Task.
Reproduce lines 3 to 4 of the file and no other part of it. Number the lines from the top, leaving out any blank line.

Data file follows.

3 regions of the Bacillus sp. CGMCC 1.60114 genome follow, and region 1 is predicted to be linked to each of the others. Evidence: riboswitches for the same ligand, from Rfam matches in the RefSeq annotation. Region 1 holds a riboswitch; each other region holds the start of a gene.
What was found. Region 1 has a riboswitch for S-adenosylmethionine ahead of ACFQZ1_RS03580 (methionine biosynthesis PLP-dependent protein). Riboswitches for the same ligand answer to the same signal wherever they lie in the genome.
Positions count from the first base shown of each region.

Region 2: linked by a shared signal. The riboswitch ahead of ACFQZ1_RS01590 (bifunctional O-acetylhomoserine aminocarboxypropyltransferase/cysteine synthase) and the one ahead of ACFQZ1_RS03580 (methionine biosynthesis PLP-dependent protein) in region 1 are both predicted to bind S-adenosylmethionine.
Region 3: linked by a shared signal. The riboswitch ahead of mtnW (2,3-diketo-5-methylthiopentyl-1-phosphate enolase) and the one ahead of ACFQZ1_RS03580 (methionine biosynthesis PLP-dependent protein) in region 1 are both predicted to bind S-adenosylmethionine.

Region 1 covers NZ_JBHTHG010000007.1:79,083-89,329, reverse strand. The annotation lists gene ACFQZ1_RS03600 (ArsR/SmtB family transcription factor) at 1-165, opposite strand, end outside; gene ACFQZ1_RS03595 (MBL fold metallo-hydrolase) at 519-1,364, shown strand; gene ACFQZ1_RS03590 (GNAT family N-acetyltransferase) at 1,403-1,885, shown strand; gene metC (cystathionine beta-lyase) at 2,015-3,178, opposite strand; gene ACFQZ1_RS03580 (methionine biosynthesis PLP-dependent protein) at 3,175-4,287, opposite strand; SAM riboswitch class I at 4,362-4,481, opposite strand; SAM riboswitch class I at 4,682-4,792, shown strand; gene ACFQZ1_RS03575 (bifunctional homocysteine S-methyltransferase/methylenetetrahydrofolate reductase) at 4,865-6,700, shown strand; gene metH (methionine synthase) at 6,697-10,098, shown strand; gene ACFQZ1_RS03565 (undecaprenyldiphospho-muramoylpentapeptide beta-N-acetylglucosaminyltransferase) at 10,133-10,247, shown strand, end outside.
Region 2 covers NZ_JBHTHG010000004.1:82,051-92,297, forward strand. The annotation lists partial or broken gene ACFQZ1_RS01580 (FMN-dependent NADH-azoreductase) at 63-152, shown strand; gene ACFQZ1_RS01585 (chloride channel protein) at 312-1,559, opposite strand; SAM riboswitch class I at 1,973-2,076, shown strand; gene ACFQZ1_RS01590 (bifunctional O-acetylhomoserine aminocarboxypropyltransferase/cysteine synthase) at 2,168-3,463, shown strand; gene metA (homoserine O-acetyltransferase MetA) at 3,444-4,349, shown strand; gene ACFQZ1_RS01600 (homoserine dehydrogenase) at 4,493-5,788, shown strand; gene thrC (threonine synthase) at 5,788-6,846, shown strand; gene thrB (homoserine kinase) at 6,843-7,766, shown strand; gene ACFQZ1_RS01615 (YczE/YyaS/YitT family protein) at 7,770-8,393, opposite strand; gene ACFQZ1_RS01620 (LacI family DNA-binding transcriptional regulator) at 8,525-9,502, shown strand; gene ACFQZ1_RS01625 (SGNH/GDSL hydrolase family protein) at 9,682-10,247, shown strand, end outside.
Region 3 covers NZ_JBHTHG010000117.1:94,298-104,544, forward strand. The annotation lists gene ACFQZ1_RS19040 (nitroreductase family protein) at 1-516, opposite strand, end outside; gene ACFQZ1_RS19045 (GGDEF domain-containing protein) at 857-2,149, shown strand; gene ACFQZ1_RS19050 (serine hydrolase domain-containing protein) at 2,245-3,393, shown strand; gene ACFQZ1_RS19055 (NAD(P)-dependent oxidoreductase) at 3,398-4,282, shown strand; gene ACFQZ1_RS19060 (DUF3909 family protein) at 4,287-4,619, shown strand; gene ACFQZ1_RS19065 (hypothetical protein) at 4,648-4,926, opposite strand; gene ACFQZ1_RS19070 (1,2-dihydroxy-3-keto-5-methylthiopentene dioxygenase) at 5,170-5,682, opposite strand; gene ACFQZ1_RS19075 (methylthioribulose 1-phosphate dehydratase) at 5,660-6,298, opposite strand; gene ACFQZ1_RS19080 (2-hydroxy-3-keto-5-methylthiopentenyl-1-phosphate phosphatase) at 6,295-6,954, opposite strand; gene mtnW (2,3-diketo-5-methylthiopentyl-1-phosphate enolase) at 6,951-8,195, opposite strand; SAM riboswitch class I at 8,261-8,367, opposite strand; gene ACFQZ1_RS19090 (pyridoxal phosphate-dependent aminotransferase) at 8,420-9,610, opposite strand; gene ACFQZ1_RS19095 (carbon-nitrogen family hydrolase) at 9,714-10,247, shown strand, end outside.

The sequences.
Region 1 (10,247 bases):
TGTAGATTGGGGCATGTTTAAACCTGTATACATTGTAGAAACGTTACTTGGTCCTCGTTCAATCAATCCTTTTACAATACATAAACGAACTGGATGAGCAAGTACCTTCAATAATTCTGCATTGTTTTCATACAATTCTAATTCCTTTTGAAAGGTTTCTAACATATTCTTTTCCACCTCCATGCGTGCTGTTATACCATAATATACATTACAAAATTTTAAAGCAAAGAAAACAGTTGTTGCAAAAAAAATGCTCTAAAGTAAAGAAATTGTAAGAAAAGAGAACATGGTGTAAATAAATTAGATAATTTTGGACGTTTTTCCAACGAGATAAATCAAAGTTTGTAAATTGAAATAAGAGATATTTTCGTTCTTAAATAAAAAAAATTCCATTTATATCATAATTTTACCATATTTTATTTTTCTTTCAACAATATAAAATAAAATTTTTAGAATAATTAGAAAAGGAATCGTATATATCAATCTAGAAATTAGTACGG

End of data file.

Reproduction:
Positions count from the first base shown of each region.

Region 2: linked by a shared signal. The riboswitch ahead of ACFQZ1_RS01590 (bifunctional O-acetylhomoserine aminocarboxypropyltransferase/cysteine synthase) and the one ahead of ACFQZ1_RS03580 (methionine biosynthesis PLP-dependent protein) in region 1 are both predicted to bind S-adenosylmethionine.